into a cell. Soledad is
the six fingers
I need to remember
the bright orange
of my county
around my waist
a yesterdays yoked
into my cuffed hands.
American prisons are the new slave ships for Betts. The image of a black man in chains and cuffs is an image that for many is much to contemplate. Here in this disturbing book of poetry Shahid Reads His Own Palm, Betts takes us back into the whole African-American Diaspora. A latter day Paul D, in ‘yesterdays yoked’ – the lid is rusted solid on the tragedy that is the Black man and woman’s experience in the new world. Slaves were laid in rows in ships and stacked like coffins to maximize profit. In “Red Onion State Prison,” the modern day slave ship sets sail:
A warehouse of iron
bunks: straight lines
and right angles.
flush against the gutted
side of a mountain
Inside, white paint…
a slender metal rod
then scrapes it against
concrete and stretches night…
years of sentences
beckon over heads and hearts,
silent, a promise, like mistletoe.
Unlike Paul D, Betts is the antithesis, a black man in modern day America shackled and very aware of its implication on the present: and this young man is trying to say something. He talks about his father who “never voted.” He tells us about trying to write poetry with chains and cuffs on. He gives a voice to the dispossessed, poorly educated and those on the margins of society. From his slave ship he takes his “two inch plastic pen” and tears at the flesh of that joke word conditioning. He asks why it is that Black men fill the new slave ships of America: is it that Black people are prone to rape, kill, steal and so on, or is it that being bought for dollars and treated as subhuman has legacy? From “Juvenile’s Letter”:
bell on this table,
sure as the no
I got from the parole
board, my eighth turn-
down ‘cause the
board thinks thirteen
years in a box isn’t
enough to turn the
wildness in a man
whose father never voted
but more rage, but a brush
fire waiting to happen &
memories, those lies
that fold my body
into a half-
moon wrapped around
this desk & threaten to drown
what refuses to listen.
There’s Paul D’s box again. The new slave ships are full but there are people trying to set the human beings in them free. In his introduction – which is a poetry in itself – Betts gives thanks in this way which tells his real story:
This book has a long list of people who ushered it out of my head and onto the page. Thanks to everyone I met inside the walls of Fairfax County Jail, Southampton Correctional Center, Red Onion State Prison, Sussex 1 State Prison, Augusta Correctional Center, Coffeewood Correctional Center... Thanks to Elizabeth for making me think about what a long line I come from. Thanks to TSE for encouraging me to write a poem that moves in the world like I do... To everyone who has cared to believe me when I called myself poet. To Tony Hoagland, for responding to a letter written from a young man aspiring to be a poet despite handcuffs... Special thanks to my Moms, who wrote the first poem I ever read. And for my wife Terese and our son, Micah, who both give me reason to add to the song I sing.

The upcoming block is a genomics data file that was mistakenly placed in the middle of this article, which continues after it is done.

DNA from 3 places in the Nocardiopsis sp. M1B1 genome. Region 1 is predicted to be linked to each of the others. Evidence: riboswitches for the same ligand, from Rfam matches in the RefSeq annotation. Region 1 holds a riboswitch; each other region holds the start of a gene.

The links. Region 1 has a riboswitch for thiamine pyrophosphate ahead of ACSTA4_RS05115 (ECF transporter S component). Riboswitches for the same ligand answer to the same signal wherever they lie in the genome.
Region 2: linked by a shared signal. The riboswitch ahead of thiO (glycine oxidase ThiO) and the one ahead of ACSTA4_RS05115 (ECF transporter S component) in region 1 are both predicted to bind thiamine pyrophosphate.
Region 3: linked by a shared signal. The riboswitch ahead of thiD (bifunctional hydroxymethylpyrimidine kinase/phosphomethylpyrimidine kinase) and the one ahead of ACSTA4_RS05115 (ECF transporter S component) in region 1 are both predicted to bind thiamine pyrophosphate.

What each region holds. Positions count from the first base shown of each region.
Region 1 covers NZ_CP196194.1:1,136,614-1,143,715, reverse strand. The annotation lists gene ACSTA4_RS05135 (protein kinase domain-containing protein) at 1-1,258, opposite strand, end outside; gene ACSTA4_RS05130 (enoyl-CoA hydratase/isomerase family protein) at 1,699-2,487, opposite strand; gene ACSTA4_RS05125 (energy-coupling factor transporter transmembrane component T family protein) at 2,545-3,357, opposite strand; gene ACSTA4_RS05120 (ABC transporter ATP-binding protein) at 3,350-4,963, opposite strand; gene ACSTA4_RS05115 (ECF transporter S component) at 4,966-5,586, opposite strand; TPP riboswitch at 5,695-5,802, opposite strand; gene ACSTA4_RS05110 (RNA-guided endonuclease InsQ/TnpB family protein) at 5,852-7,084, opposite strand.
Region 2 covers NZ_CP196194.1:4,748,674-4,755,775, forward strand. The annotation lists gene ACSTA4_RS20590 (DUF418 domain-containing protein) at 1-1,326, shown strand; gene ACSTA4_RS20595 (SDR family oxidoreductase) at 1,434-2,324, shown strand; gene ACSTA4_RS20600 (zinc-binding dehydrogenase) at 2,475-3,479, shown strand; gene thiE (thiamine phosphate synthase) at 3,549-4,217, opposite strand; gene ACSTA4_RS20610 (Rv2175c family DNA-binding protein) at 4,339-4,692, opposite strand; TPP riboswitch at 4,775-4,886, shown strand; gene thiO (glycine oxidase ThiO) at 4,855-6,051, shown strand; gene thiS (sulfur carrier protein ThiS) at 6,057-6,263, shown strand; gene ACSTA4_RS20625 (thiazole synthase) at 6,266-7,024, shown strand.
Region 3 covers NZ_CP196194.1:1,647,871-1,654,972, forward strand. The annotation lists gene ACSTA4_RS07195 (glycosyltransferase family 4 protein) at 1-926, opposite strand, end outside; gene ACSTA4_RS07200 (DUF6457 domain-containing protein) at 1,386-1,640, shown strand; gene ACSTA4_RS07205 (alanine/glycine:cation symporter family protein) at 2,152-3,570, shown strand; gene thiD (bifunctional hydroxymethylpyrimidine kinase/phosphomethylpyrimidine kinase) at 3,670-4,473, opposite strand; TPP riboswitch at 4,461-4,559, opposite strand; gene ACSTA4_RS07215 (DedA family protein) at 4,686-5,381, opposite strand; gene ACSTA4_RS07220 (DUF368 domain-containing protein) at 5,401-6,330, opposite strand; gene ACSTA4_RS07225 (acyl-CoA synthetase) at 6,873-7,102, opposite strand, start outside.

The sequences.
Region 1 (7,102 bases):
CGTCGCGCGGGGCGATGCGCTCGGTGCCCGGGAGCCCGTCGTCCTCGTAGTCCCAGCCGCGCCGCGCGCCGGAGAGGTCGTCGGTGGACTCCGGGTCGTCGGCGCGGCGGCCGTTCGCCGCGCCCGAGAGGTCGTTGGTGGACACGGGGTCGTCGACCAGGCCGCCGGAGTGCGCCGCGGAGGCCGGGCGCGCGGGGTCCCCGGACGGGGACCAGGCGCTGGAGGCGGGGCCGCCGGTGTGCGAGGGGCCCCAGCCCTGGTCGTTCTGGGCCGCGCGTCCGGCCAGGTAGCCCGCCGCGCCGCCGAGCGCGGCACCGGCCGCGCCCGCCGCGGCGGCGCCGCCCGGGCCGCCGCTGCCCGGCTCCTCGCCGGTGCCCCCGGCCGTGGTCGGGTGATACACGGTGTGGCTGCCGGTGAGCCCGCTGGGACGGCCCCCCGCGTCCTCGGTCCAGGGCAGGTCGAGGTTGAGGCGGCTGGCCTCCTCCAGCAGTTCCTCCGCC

This book is disturbing. Technically it is solid and very American in shape. Its themes are clear, to the point, and very accurate. Alienation and deconstruction of self fill almost every line. I found myself concentrating not on poetic style but on what this poet was saying – and perhaps this is where poetry has to be made to turn to, or perhaps it is just another facet of the form that adds to its richness. I must admit I threw a bit of prejudice at this book when I first considered it, but on reading I just became more and more disturbed. I or you could easily, very easily, with one bad choice be inside that slave ship, a ship that really needs to be cast adrift and sunk round about Guantanamo Bay. That America’s prisons and legal processes are an affront to its ideals and incredible gifts. And Betts takes us onto the ship and lets us experience something – just something of the reality of despair that is the lot of too many African-American men and women. And that the deconstruction of Paul D and others is still dreadfully tangible. And given grace to retrace the story continues (that one theme) from the work of Langston Hughes, Countee Cullen, Richard Bruce and Nugent Aaron Douglas. It can be found in the songs of Simon, Dylan, Wonder and many more. It can be seen in the novels of Twain, Morrison and dozens of others. It can be seen everywhere in America and beyond as in a young gifted and black who threw his Olympic medal into the river questioning his alienation and rejection. That a country that promises so much to the individual, except if you come from the slave ship. And out of personal tragedy Betts takes that euphemism conditioning and historical neglect and turns it to fine art. And as Langston Hugh’s said in 1926 in “The Negro Speaks of Rivers”: